Blog & News

Earth Observation for Oil and Gas (EO4OG)

Fri 12 August 2016

Category: Guest Contributor

Article by Andrew Cutts,

iImage from the EO4OG webpage (accessed July 2016)

This project was initiated by the European Space Agency (ESA) and the International Association of Oil and Gas Producers (IOGP) in 2014. The aim was to “to undertake a comprehensive study of the geo-information needs of the O&G sector and what EO services / products could help meet those needs”. The starting point to access this information and the project itself is here:

Hidden Gems

There are quite a few hidden gems in this project; I will highlight two key ones. Firstly, there are 19 case studies. well worth having a look at.

They are split into Onshore and Offshore case studies, but each one contains a tab either called ‘Outcomes’ or ‘Results & Perspectives’. Why is this a hidden gem? Because the value of EO products is being highlighted in real world Oil and Gas related activities.

Secondly, the challenges faced by the Oil and Gas sector have been presented in the form of challenge trees. Here for example is a snap shot of Surface Geology Mapping.

2Image from the EO4OG webpage (accessed July 2016)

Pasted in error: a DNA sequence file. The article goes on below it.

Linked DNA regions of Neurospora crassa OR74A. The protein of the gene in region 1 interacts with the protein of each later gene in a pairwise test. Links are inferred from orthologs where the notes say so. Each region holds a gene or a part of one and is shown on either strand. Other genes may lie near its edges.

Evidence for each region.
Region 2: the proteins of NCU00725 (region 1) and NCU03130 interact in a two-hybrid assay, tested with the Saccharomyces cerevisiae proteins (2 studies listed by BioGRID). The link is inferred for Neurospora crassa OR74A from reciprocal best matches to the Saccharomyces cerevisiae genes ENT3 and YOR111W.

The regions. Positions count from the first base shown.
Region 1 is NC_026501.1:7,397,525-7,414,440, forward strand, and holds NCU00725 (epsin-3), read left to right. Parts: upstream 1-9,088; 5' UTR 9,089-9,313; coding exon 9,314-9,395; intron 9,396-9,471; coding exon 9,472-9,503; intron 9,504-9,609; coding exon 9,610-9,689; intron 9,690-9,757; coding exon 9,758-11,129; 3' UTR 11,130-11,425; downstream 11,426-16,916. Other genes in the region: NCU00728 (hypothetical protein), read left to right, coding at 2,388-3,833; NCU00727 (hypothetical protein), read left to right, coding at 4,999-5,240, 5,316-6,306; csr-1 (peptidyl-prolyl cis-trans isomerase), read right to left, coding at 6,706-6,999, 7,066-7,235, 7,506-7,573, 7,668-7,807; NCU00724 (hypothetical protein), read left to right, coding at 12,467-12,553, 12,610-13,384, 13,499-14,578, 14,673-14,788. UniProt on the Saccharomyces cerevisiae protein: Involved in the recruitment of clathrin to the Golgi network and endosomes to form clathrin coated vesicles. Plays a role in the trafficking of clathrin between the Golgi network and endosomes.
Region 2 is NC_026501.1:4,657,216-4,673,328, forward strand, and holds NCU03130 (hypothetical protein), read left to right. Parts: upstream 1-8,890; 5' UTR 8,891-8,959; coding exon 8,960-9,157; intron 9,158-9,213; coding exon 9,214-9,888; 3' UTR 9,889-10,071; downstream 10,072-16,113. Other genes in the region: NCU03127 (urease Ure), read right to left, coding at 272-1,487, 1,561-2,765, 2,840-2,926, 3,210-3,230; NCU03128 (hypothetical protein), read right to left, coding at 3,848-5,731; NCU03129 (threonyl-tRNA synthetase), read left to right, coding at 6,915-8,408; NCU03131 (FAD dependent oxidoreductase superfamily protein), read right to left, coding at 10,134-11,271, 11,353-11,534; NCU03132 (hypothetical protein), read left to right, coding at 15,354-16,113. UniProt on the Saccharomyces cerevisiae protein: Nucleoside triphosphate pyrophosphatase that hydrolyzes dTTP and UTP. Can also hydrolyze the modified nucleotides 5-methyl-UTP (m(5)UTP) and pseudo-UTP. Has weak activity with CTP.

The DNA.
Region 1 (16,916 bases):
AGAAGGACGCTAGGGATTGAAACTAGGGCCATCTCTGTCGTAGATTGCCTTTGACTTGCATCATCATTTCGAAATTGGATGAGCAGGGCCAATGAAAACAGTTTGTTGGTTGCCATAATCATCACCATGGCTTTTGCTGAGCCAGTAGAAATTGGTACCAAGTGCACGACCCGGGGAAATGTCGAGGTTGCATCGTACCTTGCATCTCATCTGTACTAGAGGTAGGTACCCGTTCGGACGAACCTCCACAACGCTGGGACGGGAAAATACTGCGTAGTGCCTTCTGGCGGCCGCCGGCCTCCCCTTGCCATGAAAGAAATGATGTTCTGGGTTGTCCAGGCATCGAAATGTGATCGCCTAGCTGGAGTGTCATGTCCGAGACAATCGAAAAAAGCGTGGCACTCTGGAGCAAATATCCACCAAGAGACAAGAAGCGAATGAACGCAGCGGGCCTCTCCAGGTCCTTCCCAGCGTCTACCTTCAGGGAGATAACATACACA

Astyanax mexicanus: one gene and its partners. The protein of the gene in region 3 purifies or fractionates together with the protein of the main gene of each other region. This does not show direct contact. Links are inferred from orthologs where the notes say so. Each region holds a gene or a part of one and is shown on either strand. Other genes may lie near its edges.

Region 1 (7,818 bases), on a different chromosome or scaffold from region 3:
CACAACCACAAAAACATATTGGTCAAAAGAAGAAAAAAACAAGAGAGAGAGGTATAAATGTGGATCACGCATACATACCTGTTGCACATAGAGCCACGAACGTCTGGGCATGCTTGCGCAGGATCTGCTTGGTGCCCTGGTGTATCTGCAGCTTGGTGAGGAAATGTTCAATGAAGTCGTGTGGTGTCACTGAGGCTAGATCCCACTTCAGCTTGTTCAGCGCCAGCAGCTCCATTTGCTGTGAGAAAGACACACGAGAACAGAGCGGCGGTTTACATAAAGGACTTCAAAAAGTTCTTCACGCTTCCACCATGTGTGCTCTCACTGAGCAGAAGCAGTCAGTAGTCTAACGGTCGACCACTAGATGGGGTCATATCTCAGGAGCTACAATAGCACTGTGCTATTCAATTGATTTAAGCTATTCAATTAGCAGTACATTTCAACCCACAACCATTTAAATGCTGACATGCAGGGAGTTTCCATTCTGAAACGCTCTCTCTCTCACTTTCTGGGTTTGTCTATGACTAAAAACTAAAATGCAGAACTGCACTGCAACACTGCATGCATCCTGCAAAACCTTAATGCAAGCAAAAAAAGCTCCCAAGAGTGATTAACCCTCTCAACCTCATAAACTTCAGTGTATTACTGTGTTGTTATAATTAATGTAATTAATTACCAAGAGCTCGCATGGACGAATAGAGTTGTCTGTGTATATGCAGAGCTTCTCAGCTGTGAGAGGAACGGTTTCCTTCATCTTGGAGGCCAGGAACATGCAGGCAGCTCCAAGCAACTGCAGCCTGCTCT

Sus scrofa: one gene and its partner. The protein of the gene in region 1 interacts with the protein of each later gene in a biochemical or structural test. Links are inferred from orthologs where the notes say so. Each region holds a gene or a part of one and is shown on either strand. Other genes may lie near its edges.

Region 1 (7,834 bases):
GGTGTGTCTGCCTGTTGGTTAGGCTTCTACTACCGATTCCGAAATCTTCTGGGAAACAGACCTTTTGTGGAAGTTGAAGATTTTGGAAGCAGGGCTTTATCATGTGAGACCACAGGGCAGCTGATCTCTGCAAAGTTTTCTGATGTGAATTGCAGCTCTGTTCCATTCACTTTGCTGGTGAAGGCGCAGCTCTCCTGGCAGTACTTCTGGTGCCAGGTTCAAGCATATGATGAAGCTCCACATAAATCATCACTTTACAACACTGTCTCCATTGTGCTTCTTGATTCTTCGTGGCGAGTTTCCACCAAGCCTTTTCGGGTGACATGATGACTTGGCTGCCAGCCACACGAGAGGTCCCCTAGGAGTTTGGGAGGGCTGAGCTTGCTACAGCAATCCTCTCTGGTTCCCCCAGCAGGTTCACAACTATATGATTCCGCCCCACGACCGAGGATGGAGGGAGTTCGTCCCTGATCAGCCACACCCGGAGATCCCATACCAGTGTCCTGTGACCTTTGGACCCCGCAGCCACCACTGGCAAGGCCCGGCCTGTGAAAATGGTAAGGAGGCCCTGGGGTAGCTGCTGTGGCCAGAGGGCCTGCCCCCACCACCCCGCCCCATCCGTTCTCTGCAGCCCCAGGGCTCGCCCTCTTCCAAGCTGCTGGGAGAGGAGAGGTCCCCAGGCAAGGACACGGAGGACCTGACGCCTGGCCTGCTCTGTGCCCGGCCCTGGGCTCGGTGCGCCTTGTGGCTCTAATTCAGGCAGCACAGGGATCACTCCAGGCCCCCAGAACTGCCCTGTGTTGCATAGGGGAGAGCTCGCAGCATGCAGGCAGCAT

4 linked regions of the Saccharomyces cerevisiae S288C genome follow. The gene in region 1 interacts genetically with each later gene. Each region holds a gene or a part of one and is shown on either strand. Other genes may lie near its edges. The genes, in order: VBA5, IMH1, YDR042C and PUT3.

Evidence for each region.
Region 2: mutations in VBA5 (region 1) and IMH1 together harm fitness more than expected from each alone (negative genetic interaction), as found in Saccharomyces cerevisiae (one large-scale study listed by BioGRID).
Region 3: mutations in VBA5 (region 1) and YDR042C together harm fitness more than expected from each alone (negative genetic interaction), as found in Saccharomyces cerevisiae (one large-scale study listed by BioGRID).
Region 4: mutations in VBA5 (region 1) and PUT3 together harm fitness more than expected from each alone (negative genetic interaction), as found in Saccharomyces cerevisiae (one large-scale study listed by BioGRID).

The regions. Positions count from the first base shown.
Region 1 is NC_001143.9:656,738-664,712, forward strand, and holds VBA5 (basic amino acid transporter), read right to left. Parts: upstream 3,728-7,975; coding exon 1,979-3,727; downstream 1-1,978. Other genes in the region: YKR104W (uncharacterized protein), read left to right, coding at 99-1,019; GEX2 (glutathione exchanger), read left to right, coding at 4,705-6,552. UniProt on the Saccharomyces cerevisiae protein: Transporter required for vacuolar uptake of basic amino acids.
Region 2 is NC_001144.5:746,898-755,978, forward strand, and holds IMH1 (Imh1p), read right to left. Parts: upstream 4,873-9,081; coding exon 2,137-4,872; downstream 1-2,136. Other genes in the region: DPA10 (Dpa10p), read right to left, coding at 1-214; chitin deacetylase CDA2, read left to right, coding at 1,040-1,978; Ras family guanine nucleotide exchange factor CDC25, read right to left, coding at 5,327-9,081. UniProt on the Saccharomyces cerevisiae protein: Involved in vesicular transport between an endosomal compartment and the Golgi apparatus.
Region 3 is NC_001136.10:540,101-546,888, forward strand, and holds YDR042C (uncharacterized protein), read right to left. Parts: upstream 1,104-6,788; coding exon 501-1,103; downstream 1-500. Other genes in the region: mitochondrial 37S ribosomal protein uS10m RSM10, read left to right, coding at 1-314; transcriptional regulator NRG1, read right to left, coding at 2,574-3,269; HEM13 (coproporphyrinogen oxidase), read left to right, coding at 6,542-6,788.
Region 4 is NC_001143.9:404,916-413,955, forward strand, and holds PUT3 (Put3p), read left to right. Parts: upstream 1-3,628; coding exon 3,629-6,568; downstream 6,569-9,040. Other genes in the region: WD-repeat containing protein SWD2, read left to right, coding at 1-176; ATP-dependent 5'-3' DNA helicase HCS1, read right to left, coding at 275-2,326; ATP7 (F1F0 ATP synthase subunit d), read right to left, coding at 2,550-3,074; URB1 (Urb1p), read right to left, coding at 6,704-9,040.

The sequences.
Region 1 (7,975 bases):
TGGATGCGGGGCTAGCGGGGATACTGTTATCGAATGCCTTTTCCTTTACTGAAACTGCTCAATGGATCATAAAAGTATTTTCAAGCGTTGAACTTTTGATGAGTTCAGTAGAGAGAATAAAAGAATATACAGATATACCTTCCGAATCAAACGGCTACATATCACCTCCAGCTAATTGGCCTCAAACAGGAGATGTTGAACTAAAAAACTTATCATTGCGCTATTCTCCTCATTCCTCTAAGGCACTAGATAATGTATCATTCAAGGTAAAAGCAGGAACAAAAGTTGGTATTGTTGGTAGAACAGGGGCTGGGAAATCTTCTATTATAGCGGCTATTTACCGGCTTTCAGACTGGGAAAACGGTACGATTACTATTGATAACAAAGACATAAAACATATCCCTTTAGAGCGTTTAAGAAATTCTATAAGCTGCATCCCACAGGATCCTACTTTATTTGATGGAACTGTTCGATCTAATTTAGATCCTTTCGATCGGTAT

These challenge trees allow quick navigation to subsections (in grey), with the actual challenges within those sections. Click on a challenge and it will take you to the product sheet. There is a significant amount of rich content in these pages; I wonder if enough people have come across them.

225 challenges

Between them the four consortiums found 225 challenges. These challenges originated from interviews with Oil and Gas companies. There is some overlap in the challenges and it would be great if the two onshore and two offshore projects could be merged. The challenges found by each consortium are coloured by the bounding box (in the example above OTM is blue/black and Hatfield is Orange/Brown). There is no repetition within each consortium’s challenges.

I have done a 6-minute guide to navigating through the web site on YouTube, although the site is pretty intuitive.

A stunning return on public investment

Earth Observation (EO) data should be a more attractive proposition today than ever before. The USGS suggests the Landsat program is “a stunning return on public investment” Since the free and open data policy start in 2008 the number of downloaded scenes has increased exponentially.


The rate of downloads of Landsat data is increasing rapidly. Image credit: USGS.


EO data has in the past been oversold to the Oil and Gas Sector. The rapid improvement in spatial and spectral resolution, added to the increasing temporal coverage plus a move towards machine learning and ‘Earth Observation 2.0’ is making EO data more attractive today. The work produced by the EO4OG sets a framework to solve common industry problems. Time to look at EO again.